2023 GMC Canyon 1

2023 GMC Canyon

Canyon Goes Bigger

Episode 4303
Auto Value and Bumper to BumperTire Rack "The Way Tire Buying Should Be"

Most people know the GMC Canyon as the Chevrolet Colorado’s professional grade cousin. And while that sounds like just marketing speak, with an all-new design of GM’s midsize truck platform comes more genuine brand separation. So, let’s see what the third-gen GMC Canyon delivers in real time!

Small trucks are once again a big deal, and part of the reason is that they are no longer small. There’s not much about this 2023 GMC Canyon that resembles the ¼-ton Sonomas, S-10s, Rangers, and Datsun trucks that were wildly popular in the 1980s.

Of course, then, people were willing to sacrifice certain “big-truck” things for an easier to use and more economical pickup experience. Well, we don’t seem to be big on compromise for much of anything these days, and the current midsize crop of trucks deliver more than ever. So fittingly, the 2023 Canyon will be available as a Crew Cab only with a 5-foot bed. No more extended cab or long bed options. Wheelbase is about 3-inches longer than before, with the front wheels pushed more towards the front. It definitely looks tougher, and they’ve even eliminated the much-hated front air dam that protruded well below the front bumper.

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The Canyon also comes exclusively with the high-output version of GM’s 2.7-liter turbocharged I-4, with a stout 310-horsepower and 430 lb-ft. of torque. At times it feels even more powerful than those numbers would indicate, with its diesel-like torque delivery enabling a best-in-class max tow rating of 7,700-lbs. No choice of transmission either, strictly 8-speed automatic, but you can still decide whether you want rear or 4-wheel-drive.

At minimum, ground clearance is 9.6-inches, which is more than an inch taller than last year, and almost 2-inches over Chevy’s base Colorado. And since it’s all about the off-road packages these days, our AT4 tester comes with 4-wheel drive, off-road suspension, locking rear diff, 2-speed transfer case, hill descent control, and 18-inch wheels with all-terrain tires.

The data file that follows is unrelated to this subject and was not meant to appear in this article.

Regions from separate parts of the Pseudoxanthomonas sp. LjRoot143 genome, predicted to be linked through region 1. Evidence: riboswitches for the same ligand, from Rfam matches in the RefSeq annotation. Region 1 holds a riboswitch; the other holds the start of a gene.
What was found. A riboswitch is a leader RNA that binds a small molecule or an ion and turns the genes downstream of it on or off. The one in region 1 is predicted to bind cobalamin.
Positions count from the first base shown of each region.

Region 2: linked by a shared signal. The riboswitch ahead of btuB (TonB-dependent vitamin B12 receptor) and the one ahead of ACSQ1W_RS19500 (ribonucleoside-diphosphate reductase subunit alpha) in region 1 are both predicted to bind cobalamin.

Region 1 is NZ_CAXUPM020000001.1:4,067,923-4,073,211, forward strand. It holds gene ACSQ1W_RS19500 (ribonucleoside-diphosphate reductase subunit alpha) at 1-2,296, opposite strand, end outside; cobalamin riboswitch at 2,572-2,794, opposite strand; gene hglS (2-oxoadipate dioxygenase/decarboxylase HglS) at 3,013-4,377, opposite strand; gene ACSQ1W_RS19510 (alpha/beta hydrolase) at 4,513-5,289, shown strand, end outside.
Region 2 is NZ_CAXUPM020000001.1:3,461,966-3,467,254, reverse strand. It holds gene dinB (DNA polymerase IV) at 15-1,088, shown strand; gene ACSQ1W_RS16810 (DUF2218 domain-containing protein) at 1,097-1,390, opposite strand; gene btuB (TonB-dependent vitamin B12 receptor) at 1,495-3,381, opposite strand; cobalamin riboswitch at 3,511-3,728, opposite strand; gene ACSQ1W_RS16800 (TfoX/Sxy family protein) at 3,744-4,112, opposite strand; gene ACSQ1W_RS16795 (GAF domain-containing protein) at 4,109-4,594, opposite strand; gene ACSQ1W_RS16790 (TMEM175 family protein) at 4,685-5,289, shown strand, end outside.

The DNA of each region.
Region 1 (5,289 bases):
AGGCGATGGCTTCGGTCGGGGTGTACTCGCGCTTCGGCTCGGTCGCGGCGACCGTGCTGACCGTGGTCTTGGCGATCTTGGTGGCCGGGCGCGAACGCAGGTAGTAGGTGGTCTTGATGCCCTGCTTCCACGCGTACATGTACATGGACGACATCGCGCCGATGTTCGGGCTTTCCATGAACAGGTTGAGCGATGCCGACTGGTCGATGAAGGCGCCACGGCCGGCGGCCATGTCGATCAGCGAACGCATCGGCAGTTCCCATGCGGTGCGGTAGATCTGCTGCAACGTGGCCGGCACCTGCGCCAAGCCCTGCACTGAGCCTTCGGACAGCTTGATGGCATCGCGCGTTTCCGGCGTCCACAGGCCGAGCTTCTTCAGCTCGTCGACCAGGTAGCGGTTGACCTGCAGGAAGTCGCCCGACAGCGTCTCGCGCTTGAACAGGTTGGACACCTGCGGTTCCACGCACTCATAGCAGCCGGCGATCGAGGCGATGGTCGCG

And that’s just where things get started, as at the top of the heap, there’s a new AT4X with 10.7-inches of ground clearance, enhanced front and rear e-locking differentials, 33-inch mud terrain tires, Multimatic dampers, and an additional Baja Drive Mode. We’ll have more on the AT4X real soon.

But for all Canyons, including this AT4, GMC went tech-heavy, as all get 11-inch infotainment screens and a fully digital driver display in either 8 or 11-inches. Plus, an available head up display comes with most trims, and there are even optional underbody cameras.

Unique AT4 features include a Jet Black and Timber interior motif with stitched logos on the leather front seats. Those seats are definitely comfortable, and it feels maybe a tad roomier than before, but still well shy of the sprawling space in a full-size truck. It’s even more noticeable in the rear, though there are more practical storage options back here.

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The AT4 gets a sliding rear window, along with a tailgate storage system to complement the integrated ruler, and bed side-mounted 120-volt power outlet. The Canyon already delivered one of the best rides in the midsize class, and the taller suspension seems to only improve on that; it’s not quite crossover plush, but certainly great for a body on frame truck.

Though the higher ground clearance and off-road emphasis kept it from being a track star. Indeed, healthy amounts of understeer and body roll greeted us in our handling course. It was a little hesitant off the line in speed runs, but once rolling, power poured on steadily. 0-60 in only 7.5-seconds, and through the ¼-mile in 15.6-seconds at 91 miles-per-hour.

Government Fuel Economy Ratings for the AT4 are 17-City, 21-Highway, and 19-Combined; we averaged an acceptable 18.2 miles-per-gallon of Regular. Pricing starts with a 2-wheel-drive Elevation at $38,395. That puts it at midlevel Chevrolet Colorado, with is consistent with the mission of the new Canyon. All other trims come with 4-wheel drive, this AT4 starting at $45,395, and the AT4X now eclipsing Denali as the highest offering at $56,995.

So, as small trucks have grown, so has the price of entry. But if that doesn’t scare you off, there is no denying the 2023 GMC Canyon is yes bigger, but also bolder and badder than before. Does that necessarily make it better? We say positively yes!


  • Engine: 2.7L Turbo-4
  • Horsepower: 310
  • 0-60 mph: 7.5 seconds
  • 60-0 Braking: 121 feet (avg)
  • MW Fuel Economy: 18.2 mpg (Regular)
  • Transmission: 8-speed auto
  • Torque: 430 lb-ft.
  • 1/4 Mile: 15.6-seconds at 91 mph
  • EPA: 17 City / 21 Highway / 19 Combined